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This is a call out for court solidarity at a judicial review hearing for asylum for Aderonke Apata, a human rights and LGBT rights activist from Nigeria who would be seriously at risk if deported to Nigeria. We are joining a long list of other organisations in demanding #AsylumforAderonke.

Details

When: Tuesday 3 March

Where: Royal Courts of Justice, Strand, WC2A 2LL. Meet at the main massive court arches on the Strand, by the zebra crossing (https://goo.gl/maps/Lhljl).

What time: Meet at 8:30am at the court, although you’re still welcome if you can only come later in the day!

Also:

  • Share the Facebook event, and invite your friends! https://www.facebook.com/events/774059142690902/
  • Bring PLACARDS AND SIGNS about Aderonke’s case. You can use the ones Aderonke made (at https://drive.google.com/folderview…), or make your own! Aderonke’s suggested a few phrases you may want to use: Asylum for Aderonke Now; Grant Nigerian Lesbian Aderonke Asylum Now; Aderonke, LGBT Positive Role Model Must Stay; Aderonke, Human Rights Activist Must Stay.
  • Bring RAINBOW FLAGS if you have them. This is a specific request from Aderonke! If not, we have rainbow badges!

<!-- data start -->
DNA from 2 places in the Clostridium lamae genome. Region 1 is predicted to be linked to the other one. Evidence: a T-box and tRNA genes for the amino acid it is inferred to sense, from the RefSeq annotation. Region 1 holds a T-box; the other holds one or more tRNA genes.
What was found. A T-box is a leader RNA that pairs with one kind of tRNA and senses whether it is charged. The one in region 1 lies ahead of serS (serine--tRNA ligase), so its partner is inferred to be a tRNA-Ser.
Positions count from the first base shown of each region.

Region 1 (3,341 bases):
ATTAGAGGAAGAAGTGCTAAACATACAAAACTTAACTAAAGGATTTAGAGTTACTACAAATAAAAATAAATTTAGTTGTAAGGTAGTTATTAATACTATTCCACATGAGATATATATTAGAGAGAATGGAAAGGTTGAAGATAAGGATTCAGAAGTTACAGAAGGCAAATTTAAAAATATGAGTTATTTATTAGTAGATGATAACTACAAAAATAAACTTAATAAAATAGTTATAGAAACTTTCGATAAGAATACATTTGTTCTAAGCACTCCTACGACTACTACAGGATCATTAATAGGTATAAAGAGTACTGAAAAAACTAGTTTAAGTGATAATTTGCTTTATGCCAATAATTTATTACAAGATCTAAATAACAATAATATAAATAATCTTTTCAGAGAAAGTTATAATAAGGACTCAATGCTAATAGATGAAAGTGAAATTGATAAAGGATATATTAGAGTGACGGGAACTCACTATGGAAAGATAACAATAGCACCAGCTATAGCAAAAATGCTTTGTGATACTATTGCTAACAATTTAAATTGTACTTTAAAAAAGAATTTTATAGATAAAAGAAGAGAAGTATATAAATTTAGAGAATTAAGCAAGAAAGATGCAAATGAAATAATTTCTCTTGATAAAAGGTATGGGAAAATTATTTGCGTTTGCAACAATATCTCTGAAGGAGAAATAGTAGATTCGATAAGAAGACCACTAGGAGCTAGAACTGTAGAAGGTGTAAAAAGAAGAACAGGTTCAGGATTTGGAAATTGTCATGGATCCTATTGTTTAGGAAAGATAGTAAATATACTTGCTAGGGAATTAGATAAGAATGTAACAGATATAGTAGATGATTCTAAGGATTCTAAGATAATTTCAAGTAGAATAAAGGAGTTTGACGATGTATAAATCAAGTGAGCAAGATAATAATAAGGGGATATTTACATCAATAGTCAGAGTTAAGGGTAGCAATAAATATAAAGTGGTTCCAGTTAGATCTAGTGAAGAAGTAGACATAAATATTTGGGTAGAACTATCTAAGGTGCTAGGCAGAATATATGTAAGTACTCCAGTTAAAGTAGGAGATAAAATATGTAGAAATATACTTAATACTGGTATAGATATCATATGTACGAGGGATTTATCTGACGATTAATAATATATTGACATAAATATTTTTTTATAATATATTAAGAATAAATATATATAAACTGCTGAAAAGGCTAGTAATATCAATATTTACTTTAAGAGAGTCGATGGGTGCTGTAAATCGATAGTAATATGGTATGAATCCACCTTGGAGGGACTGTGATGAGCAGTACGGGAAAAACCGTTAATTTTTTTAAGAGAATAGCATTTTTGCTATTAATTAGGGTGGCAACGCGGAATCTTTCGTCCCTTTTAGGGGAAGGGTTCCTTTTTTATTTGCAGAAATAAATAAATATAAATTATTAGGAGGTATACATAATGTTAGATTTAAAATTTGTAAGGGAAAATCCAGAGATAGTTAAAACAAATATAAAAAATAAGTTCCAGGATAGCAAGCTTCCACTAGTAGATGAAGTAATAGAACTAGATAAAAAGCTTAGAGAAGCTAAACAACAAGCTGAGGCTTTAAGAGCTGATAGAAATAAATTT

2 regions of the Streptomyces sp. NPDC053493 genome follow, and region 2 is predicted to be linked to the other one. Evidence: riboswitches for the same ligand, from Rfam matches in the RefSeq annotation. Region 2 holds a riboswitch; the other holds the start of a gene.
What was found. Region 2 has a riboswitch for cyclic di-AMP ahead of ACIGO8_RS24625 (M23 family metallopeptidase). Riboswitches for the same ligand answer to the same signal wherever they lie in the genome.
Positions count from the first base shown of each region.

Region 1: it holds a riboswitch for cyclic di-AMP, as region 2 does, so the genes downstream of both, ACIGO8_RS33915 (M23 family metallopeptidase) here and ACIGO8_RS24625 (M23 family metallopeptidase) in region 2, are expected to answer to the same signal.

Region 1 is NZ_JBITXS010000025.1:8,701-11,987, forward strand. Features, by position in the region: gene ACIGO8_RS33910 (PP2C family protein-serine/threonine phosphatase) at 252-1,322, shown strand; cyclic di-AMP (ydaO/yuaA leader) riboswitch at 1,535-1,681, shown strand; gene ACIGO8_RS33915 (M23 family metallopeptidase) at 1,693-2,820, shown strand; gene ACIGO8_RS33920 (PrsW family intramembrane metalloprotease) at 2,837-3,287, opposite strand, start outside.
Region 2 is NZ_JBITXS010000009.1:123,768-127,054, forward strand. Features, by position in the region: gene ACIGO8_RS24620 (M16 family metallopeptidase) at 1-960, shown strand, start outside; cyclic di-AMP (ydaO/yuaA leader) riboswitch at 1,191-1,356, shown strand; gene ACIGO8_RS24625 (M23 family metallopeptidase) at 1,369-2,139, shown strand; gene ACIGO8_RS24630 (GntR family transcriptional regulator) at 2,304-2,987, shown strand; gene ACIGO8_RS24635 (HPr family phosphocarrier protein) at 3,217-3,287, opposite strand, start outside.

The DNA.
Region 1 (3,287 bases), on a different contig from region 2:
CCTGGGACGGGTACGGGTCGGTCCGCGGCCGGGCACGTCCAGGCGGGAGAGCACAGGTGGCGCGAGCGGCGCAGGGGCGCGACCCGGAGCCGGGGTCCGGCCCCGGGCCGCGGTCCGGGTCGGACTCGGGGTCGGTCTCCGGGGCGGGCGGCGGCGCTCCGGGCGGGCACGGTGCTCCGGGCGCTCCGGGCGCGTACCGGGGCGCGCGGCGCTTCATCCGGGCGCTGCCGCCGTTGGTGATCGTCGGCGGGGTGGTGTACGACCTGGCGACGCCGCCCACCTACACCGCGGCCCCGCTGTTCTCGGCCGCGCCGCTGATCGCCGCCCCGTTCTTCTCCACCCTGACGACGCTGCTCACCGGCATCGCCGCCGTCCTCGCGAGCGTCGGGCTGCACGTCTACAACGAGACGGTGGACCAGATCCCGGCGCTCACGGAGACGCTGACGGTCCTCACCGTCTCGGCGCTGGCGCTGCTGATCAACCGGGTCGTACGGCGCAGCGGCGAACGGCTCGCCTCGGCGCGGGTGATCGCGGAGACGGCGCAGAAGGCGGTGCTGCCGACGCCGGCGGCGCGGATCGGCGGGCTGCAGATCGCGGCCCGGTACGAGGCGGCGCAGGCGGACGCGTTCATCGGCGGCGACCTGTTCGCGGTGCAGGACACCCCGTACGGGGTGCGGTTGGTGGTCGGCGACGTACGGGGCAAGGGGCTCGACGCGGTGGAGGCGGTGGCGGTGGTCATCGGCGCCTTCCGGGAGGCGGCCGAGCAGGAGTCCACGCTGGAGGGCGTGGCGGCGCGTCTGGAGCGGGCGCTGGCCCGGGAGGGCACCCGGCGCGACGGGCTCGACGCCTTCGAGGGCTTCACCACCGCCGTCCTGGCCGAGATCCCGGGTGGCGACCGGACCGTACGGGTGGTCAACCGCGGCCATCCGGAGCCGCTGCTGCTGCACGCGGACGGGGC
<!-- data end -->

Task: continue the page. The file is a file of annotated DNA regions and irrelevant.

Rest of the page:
Important: Aderonke has also asked that we do not chant outside the court or cause any hassle inside the court because she doesn’t want to annoy the court and affect her case.

About Aderonke

Aderonke, as part of her determined campaigning on LGBT issues and more. Feminist and human right activist, Aderonke is a Nigerian-born out and proud lesbian seeking asylum in the UK. She fled torture and the threat of death for being a lesbian in Nigeria, and has proved to be an unstoppable force in fighting for justice. In spite of terrible violence and human rights violations, Aderonke has chosen to stand up not only for herself, but for others who have experienced injustice.

Aderonke grew up in Nigeria where being gay or transgender is illegal. Aderonke was arrested, tortured and extorted by the Nigerian Police and forced to endure the murder of three members of her family and girlfriend. When sentenced to death by a Nigerian Sharia court, Aderonke had no other choice than to flee to the UK and seek asylum.

Aderonke has garnered almost 320,000 signatures online for her personal campaign to remain in the UK because she is a lesbian from Nigeria who is open, out and proud. Setting an example through this struggle fighting for her own freedom to stay here in the UK, she fights tirelessly for other people’s freedom too and continue to challenge the government and legal system that penalises the many LGBT refugees seeking asylum in the UK.

Please sign Aderonke’s petition.

Other groups supporting this call out:

* Africanrainbowfamily
* Manchester MiSol (Migrant Solidarity)
* London Black Revs
* Sex Worker Open University
* NovaraMedia
* Out And Proud
* LGBT Unity + Unity Centre Glasgow
* The Glass Is Half Full
* Never Again Ever
* South London Solidarity Federation and North London Solfed
* London Campaign Against Police and State Violence
* UK Black Pride
* Proud2Be
* Unite The Union NW/389
* Broken Rainbow UK
* Lesbian Immigration Support Group (LISG)
* Right to Remain
* Unison LGBT
* Safety4Sisters
* Women Asylum Seekers Together
* SOAS Detainee Support (SDS)

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The summing up at the inquest into the death of Habib “Paps” Ullah starts today.